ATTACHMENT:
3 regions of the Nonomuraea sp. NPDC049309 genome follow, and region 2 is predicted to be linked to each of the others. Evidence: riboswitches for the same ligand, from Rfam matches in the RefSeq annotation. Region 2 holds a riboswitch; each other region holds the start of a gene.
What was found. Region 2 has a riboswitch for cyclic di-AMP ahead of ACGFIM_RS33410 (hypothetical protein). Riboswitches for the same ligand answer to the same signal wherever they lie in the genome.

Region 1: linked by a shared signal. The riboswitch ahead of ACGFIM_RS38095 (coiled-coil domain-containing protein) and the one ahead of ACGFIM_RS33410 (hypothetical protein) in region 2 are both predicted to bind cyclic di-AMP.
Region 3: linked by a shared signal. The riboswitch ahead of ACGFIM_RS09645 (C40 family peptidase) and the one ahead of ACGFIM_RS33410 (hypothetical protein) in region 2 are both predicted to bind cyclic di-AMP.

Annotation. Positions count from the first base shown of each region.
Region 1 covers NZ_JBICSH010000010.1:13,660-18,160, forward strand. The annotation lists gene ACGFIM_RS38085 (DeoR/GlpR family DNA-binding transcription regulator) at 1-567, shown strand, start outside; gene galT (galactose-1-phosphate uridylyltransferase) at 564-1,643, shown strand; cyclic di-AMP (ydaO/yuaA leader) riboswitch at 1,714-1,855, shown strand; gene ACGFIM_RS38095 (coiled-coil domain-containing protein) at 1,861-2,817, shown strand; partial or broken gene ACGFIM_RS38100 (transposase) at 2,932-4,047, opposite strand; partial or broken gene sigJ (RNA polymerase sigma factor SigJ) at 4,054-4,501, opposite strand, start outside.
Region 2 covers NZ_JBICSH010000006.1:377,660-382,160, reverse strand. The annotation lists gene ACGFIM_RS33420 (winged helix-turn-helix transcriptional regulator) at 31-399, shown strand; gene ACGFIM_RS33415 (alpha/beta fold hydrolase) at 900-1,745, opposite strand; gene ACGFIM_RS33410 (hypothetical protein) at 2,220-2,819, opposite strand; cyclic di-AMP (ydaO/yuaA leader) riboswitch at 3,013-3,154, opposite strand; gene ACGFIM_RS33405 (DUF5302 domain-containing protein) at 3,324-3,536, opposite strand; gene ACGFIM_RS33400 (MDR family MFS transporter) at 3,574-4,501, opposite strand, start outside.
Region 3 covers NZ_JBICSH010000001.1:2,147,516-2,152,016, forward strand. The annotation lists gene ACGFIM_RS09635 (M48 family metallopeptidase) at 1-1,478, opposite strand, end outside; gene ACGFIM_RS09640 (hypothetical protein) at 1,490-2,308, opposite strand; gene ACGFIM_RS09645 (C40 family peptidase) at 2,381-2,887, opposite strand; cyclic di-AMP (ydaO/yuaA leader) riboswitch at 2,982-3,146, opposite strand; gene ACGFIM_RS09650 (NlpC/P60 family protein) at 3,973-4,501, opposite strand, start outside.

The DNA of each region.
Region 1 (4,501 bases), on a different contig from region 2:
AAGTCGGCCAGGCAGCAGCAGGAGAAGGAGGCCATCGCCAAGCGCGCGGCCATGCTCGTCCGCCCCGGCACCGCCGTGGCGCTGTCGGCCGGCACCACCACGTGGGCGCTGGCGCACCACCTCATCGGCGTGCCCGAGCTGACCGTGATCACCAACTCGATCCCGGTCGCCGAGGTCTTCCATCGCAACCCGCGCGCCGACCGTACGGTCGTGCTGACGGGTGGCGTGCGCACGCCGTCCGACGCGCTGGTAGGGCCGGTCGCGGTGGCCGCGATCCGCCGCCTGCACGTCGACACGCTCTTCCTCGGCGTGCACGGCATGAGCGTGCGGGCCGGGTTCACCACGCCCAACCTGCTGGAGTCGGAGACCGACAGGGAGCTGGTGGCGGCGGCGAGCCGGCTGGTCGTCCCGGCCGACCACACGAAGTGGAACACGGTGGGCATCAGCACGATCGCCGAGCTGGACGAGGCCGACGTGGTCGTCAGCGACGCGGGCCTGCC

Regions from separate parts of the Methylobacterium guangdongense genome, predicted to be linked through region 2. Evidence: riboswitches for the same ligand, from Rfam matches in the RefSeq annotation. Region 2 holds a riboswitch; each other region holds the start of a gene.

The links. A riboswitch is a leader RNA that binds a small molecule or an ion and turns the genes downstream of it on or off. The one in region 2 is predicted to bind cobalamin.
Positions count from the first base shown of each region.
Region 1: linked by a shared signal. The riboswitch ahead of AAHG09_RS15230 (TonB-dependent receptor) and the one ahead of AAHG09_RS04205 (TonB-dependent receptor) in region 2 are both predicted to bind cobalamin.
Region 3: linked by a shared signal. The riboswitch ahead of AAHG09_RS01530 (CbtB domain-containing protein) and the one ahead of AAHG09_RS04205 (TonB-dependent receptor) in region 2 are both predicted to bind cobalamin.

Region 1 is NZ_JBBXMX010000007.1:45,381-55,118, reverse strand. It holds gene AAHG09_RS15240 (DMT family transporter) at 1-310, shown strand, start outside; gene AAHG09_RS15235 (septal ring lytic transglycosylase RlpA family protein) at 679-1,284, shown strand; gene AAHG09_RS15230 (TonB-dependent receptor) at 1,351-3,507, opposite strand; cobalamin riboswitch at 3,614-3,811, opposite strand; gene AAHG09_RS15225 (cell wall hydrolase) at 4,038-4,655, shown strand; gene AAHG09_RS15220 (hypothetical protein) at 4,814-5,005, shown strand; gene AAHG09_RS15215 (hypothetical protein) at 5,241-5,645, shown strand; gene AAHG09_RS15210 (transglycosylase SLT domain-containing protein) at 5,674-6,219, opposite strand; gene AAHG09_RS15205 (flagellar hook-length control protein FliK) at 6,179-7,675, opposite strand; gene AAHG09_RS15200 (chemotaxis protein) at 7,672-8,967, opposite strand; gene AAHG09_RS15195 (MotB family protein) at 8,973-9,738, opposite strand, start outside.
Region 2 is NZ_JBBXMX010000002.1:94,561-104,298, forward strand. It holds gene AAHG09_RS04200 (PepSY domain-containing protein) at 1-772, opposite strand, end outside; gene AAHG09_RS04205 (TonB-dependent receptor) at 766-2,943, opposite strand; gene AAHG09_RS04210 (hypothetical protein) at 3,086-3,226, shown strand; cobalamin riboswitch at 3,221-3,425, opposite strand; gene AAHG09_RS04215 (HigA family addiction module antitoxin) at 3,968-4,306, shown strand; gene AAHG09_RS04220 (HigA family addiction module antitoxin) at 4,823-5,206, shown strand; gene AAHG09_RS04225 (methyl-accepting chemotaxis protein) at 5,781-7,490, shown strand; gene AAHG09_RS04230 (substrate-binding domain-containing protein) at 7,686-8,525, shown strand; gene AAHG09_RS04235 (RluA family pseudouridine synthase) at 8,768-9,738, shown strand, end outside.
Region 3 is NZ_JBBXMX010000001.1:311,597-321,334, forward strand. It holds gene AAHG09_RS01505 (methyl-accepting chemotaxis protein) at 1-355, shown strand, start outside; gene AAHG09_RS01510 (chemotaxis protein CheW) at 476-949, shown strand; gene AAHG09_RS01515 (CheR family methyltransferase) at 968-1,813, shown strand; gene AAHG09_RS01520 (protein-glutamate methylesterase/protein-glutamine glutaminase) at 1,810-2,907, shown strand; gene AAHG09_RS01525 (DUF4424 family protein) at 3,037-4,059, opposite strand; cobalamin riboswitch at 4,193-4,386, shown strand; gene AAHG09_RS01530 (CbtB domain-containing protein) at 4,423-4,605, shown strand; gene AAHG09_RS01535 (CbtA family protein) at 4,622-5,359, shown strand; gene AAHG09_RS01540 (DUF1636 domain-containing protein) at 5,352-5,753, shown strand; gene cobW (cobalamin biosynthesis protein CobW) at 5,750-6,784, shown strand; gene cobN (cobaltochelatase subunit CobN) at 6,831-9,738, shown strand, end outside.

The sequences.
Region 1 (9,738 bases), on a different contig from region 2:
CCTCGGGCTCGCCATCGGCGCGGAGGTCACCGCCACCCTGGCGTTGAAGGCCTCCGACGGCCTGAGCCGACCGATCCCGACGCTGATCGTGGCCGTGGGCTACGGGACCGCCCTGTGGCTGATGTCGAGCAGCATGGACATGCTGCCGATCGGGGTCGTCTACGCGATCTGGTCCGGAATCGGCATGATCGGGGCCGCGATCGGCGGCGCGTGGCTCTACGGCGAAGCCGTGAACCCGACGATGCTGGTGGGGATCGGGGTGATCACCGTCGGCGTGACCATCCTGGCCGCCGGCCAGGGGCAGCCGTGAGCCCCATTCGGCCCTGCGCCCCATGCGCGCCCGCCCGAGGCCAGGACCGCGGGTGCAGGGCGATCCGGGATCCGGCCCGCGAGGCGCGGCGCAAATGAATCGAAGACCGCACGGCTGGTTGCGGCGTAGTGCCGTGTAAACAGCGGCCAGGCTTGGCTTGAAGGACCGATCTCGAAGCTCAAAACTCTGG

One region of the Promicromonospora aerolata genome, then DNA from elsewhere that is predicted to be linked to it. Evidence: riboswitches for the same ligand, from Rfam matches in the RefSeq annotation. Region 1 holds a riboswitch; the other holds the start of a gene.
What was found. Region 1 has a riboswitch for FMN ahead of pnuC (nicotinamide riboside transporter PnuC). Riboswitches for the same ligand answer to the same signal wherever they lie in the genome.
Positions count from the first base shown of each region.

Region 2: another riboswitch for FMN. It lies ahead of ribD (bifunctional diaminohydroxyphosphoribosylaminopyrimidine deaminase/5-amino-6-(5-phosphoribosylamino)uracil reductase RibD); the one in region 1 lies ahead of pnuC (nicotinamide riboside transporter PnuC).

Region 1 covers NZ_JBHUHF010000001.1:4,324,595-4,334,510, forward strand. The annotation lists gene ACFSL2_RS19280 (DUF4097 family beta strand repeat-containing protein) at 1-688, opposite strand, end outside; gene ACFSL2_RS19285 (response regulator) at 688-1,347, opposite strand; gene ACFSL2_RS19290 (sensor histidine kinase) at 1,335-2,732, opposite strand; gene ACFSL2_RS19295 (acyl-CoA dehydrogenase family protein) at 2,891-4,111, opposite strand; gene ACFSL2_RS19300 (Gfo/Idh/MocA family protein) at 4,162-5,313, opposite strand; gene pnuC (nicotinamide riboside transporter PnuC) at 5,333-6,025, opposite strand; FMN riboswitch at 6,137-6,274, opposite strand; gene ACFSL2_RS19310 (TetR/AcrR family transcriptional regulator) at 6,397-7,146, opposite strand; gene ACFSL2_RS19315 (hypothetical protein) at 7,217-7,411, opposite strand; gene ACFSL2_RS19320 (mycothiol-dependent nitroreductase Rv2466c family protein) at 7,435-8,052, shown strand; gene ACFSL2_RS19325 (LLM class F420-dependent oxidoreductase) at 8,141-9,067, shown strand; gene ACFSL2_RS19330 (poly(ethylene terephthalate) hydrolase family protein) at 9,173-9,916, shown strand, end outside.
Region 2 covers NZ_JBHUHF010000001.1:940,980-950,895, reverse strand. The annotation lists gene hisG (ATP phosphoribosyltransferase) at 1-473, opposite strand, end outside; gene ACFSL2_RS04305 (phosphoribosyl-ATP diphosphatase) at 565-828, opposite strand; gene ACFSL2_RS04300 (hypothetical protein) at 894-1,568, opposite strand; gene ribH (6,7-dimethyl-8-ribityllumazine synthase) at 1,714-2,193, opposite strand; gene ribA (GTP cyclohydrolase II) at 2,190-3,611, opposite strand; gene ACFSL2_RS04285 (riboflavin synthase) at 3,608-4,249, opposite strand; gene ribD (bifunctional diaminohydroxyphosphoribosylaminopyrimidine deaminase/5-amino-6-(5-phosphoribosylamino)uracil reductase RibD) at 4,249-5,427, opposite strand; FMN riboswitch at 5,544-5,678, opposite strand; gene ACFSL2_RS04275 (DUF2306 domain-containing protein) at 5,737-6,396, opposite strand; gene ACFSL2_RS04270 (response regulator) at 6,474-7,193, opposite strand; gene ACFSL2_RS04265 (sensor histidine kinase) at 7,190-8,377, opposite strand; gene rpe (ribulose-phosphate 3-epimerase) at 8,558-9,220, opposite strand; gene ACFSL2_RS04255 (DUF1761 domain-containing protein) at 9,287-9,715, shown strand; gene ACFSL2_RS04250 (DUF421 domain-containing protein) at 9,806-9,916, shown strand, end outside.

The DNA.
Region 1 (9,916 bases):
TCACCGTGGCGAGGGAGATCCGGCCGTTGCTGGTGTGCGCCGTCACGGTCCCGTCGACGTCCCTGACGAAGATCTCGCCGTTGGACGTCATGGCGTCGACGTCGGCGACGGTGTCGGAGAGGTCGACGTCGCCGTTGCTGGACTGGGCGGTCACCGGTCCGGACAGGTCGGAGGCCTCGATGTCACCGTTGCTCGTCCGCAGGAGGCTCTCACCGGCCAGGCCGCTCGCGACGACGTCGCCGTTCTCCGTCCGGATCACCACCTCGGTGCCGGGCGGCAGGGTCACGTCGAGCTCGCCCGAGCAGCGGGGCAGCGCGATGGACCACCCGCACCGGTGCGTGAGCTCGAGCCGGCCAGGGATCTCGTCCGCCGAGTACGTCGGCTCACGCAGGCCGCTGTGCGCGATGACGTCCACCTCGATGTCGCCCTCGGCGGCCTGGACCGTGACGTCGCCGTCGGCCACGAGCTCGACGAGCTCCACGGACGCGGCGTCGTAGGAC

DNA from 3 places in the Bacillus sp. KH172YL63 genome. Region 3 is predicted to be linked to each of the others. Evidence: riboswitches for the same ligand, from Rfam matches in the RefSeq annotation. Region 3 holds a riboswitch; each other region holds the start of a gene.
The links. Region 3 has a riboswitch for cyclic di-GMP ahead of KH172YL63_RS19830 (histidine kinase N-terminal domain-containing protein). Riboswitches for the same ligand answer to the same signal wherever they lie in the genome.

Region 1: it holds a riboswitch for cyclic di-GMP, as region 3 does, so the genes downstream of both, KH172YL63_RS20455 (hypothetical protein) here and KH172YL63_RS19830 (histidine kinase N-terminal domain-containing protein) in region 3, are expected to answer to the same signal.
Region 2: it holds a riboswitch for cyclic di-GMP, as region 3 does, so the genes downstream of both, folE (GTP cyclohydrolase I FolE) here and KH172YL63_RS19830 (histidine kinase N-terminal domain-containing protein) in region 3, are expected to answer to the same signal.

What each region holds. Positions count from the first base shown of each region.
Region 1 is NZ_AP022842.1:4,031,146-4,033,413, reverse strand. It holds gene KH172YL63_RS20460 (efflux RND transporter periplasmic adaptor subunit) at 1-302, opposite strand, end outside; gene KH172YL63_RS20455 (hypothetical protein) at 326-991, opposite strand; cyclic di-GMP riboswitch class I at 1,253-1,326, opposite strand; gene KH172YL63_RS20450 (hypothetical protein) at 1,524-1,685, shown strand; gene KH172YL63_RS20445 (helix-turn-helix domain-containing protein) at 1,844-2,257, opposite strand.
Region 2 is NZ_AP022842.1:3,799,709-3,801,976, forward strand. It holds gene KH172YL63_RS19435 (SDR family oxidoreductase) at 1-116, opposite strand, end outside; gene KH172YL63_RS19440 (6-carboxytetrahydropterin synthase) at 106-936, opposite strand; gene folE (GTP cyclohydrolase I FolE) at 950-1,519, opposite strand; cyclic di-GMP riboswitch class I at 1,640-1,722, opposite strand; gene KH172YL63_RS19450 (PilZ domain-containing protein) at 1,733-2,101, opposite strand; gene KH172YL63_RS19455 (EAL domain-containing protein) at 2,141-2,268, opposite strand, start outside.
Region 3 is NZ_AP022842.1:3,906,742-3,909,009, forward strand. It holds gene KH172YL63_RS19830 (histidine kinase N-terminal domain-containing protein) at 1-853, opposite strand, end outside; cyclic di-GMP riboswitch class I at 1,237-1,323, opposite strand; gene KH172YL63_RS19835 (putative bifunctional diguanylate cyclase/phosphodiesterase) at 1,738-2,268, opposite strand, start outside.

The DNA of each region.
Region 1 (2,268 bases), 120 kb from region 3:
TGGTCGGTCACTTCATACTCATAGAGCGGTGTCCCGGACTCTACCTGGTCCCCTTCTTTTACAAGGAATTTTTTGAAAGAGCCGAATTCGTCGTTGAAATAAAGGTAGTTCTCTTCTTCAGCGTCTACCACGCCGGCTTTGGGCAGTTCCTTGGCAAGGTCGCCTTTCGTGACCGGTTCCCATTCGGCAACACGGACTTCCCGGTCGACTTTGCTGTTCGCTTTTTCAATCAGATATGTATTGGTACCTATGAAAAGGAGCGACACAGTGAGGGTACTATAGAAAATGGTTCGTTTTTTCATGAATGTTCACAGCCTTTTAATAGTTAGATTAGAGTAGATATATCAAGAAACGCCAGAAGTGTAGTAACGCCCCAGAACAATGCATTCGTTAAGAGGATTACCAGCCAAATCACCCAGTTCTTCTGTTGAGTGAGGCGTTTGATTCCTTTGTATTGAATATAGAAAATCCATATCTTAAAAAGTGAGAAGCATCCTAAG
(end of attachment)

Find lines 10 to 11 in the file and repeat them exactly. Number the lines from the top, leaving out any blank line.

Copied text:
Region 1 (4,501 bases), on a different contig from region 2:
AAGTCGGCCAGGCAGCAGCAGGAGAAGGAGGCCATCGCCAAGCGCGCGGCCATGCTCGTCCGCCCCGGCACCGCCGTGGCGCTGTCGGCCGGCACCACCACGTGGGCGCTGGCGCACCACCTCATCGGCGTGCCCGAGCTGACCGTGATCACCAACTCGATCCCGGTCGCCGAGGTCTTCCATCGCAACCCGCGCGCCGACCGTACGGTCGTGCTGACGGGTGGCGTGCGCACGCCGTCCGACGCGCTGGTAGGGCCGGTCGCGGTGGCCGCGATCCGCCGCCTGCACGTCGACACGCTCTTCCTCGGCGTGCACGGCATGAGCGTGCGGGCCGGGTTCACCACGCCCAACCTGCTGGAGTCGGAGACCGACAGGGAGCTGGTGGCGGCGGCGAGCCGGCTGGTCGTCCCGGCCGACCACACGAAGTGGAACACGGTGGGCATCAGCACGATCGCCGAGCTGGACGAGGCCGACGTGGTCGTCAGCGACGCGGGCCTGCC